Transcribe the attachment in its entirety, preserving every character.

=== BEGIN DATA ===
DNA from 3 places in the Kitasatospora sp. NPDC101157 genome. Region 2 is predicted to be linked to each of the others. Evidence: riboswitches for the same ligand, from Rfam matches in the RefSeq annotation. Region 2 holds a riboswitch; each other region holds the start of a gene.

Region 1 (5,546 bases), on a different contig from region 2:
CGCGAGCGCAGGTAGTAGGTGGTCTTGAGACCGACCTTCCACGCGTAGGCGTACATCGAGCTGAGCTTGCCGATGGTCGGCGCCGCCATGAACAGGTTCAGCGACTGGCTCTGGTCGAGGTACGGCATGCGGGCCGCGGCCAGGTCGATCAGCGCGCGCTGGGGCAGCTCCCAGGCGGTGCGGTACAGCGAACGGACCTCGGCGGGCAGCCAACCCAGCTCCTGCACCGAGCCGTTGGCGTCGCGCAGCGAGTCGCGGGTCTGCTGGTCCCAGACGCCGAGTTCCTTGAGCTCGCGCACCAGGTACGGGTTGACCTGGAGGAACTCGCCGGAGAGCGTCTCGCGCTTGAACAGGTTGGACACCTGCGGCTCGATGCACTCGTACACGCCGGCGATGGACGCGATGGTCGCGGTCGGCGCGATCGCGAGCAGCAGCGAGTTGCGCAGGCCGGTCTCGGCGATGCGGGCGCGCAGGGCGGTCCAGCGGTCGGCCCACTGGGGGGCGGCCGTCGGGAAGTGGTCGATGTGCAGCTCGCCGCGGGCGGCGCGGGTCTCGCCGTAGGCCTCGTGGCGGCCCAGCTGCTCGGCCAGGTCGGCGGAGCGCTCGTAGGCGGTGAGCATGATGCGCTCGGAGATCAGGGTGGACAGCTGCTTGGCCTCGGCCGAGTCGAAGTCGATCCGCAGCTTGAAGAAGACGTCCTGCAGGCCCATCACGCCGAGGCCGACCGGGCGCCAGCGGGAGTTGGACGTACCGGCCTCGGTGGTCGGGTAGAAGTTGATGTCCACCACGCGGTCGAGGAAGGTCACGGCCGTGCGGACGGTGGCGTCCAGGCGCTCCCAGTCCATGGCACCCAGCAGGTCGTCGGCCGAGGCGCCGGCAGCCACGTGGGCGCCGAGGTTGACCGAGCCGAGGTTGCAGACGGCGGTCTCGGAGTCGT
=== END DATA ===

DNA from 3 places in the Kitasatospora sp. NPDC101157 genome. Region 2 is predicted to be linked to each of the others. Evidence: riboswitches for the same ligand, from Rfam matches in the RefSeq annotation. Region 2 holds a riboswitch; each other region holds the start of a gene.

Region 1 (5,546 bases), on a different contig from region 2:
CGCGAGCGCAGGTAGTAGGTGGTCTTGAGACCGACCTTCCACGCGTAGGCGTACATCGAGCTGAGCTTGCCGATGGTCGGCGCCGCCATGAACAGGTTCAGCGACTGGCTCTGGTCGAGGTACGGCATGCGGGCCGCGGCCAGGTCGATCAGCGCGCGCTGGGGCAGCTCCCAGGCGGTGCGGTACAGCGAACGGACCTCGGCGGGCAGCCAACCCAGCTCCTGCACCGAGCCGTTGGCGTCGCGCAGCGAGTCGCGGGTCTGCTGGTCCCAGACGCCGAGTTCCTTGAGCTCGCGCACCAGGTACGGGTTGACCTGGAGGAACTCGCCGGAGAGCGTCTCGCGCTTGAACAGGTTGGACACCTGCGGCTCGATGCACTCGTACACGCCGGCGATGGACGCGATGGTCGCGGTCGGCGCGATCGCGAGCAGCAGCGAGTTGCGCAGGCCGGTCTCGGCGATGCGGGCGCGCAGGGCGGTCCAGCGGTCGGCCCACTGGGGGGCGGCCGTCGGGAAGTGGTCGATGTGCAGCTCGCCGCGGGCGGCGCGGGTCTCGCCGTAGGCCTCGTGGCGGCCCAGCTGCTCGGCCAGGTCGGCGGAGCGCTCGTAGGCGGTGAGCATGATGCGCTCGGAGATCAGGGTGGACAGCTGCTTGGCCTCGGCCGAGTCGAAGTCGATCCGCAGCTTGAAGAAGACGTCCTGCAGGCCCATCACGCCGAGGCCGACCGGGCGCCAGCGGGAGTTGGACGTACCGGCCTCGGTGGTCGGGTAGAAGTTGATGTCCACCACGCGGTCGAGGAAGGTCACGGCCGTGCGGACGGTGGCGTCCAGGCGCTCCCAGTCCATGGCACCCAGCAGGTCGTCGGCCGAGGCGCCGGCAGCCACGTGGGCGCCGAGGTTGACCGAGCCGAGGTTGCAGACGGCGGTCTCGGAGTCGT